Which Joe gave his name to ‘sloppy joes’? We look at five interesting sandwiches and their lexical origins.
(of a dog) close to and slightly behind its owner.
- ‘By the end of the song, which has no tune whatsoever, and a performance from the singer that could bring dogs to heel, you feel a bit like squealing and pulling a wacky face yourself.’
- ‘There are several ways to teach your dog to walk to heel, but you should choose and stick to one to avoid confusing him.’
- ‘Off he would set on his rounds with his faithful collie dog at heel and following, some way behind, was the goat.’
- ‘Their big shaggy sheepdogs with matted pelts stayed close at heel.’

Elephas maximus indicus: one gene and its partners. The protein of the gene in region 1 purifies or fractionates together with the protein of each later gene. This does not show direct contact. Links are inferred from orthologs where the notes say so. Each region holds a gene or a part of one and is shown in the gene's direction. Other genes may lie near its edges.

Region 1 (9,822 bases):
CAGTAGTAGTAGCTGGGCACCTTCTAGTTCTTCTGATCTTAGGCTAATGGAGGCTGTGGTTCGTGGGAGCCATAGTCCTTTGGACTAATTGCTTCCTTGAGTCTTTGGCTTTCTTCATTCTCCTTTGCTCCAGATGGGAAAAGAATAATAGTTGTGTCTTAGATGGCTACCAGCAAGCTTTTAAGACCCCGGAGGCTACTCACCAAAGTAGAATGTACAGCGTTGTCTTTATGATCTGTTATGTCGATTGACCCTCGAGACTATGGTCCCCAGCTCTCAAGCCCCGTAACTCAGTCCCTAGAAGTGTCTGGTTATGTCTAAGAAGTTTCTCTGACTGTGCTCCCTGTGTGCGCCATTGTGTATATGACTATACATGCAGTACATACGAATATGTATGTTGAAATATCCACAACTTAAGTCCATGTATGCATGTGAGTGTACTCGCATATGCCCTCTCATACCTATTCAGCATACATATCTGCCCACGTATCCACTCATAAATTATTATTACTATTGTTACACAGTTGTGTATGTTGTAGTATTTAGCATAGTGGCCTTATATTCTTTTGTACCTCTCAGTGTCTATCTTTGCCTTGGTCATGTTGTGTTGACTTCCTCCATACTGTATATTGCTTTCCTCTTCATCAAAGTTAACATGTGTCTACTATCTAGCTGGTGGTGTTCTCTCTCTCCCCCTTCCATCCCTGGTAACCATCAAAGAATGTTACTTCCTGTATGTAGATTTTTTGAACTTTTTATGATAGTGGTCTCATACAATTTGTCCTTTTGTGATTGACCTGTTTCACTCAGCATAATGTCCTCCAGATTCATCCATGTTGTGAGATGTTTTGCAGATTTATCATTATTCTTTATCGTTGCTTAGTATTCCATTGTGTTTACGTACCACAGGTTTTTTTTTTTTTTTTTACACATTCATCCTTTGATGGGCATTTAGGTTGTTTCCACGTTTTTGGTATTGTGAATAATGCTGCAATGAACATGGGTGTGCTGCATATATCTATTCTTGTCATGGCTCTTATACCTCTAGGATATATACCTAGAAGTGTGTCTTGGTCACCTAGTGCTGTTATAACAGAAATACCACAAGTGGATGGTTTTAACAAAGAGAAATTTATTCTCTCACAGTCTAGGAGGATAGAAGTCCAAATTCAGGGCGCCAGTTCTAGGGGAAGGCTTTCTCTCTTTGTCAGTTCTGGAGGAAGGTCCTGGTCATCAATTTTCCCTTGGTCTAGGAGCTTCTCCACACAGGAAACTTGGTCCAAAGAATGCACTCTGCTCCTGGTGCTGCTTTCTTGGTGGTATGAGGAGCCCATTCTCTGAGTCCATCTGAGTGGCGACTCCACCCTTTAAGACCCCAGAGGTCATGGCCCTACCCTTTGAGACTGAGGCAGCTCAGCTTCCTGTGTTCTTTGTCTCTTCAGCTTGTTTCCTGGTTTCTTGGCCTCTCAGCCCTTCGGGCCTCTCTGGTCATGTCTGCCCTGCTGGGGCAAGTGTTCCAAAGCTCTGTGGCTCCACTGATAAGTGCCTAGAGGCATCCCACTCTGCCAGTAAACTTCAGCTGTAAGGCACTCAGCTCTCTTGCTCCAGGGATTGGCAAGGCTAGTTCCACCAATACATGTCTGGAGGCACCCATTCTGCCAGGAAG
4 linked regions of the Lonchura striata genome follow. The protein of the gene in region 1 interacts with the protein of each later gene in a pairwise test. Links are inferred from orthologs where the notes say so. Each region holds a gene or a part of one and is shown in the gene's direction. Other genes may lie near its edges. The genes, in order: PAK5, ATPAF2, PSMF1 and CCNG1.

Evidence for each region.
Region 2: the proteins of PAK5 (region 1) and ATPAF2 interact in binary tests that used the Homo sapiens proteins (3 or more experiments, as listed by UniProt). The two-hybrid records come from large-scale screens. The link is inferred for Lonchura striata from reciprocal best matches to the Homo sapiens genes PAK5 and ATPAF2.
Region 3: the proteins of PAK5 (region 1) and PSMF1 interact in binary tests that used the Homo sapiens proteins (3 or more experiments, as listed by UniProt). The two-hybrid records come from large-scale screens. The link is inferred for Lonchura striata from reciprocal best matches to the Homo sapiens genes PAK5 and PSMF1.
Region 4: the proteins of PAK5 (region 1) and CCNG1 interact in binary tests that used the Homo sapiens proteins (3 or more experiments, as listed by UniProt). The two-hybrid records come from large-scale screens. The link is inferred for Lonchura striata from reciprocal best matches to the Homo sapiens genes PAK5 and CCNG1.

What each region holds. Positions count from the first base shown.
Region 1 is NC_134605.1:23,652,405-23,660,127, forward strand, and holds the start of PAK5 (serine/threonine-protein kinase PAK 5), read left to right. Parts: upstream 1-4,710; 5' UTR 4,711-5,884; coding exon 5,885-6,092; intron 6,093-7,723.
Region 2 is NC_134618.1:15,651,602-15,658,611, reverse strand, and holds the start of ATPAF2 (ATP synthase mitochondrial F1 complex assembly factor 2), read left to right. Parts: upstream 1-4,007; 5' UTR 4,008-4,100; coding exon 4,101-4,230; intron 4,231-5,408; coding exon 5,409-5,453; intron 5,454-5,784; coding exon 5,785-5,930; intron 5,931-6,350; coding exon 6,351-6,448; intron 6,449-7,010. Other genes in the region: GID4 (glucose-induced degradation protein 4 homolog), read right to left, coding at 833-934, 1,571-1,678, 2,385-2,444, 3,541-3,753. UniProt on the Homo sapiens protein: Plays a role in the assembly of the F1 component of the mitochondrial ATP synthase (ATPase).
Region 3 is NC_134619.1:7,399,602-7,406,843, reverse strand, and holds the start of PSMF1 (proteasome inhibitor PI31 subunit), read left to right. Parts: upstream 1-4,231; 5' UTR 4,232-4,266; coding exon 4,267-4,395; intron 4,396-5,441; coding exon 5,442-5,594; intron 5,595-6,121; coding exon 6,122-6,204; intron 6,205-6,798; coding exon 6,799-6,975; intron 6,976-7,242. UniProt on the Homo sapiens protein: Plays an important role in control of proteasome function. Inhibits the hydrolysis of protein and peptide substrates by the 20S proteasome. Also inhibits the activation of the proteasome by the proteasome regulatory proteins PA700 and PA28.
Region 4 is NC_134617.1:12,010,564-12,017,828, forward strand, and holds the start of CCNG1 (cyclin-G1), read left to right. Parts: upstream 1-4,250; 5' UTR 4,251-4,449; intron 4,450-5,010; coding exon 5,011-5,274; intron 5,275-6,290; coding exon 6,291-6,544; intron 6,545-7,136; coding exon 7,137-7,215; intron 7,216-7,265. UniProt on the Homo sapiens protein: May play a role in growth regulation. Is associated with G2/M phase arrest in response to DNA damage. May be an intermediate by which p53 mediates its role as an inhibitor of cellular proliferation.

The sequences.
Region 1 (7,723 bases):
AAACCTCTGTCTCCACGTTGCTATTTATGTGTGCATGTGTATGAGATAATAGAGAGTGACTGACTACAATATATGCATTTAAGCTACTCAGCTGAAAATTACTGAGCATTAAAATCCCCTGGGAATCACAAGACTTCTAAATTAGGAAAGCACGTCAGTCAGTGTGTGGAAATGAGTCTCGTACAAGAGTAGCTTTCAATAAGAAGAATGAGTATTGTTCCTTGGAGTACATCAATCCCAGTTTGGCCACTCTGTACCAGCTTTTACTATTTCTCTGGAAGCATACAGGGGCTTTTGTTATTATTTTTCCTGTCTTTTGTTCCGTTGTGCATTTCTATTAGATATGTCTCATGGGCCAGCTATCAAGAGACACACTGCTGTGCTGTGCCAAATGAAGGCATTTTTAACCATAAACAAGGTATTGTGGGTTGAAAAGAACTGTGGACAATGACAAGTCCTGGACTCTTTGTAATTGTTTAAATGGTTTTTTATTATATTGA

- ‘I want to do nothing more than watch the children go roller-skating by, or simply observe that healthy, handsome bloke cross the road with his big, black dog at heel.’
We take a look at several popular, though confusing, punctuation marks.
From Afghanistan to Zimbabwe, discover surprising and intriguing language facts from around the globe.
The definitions of ‘buddy’ and ‘bro’ in the OED have recently been revised. We explore their history and increase in popularity.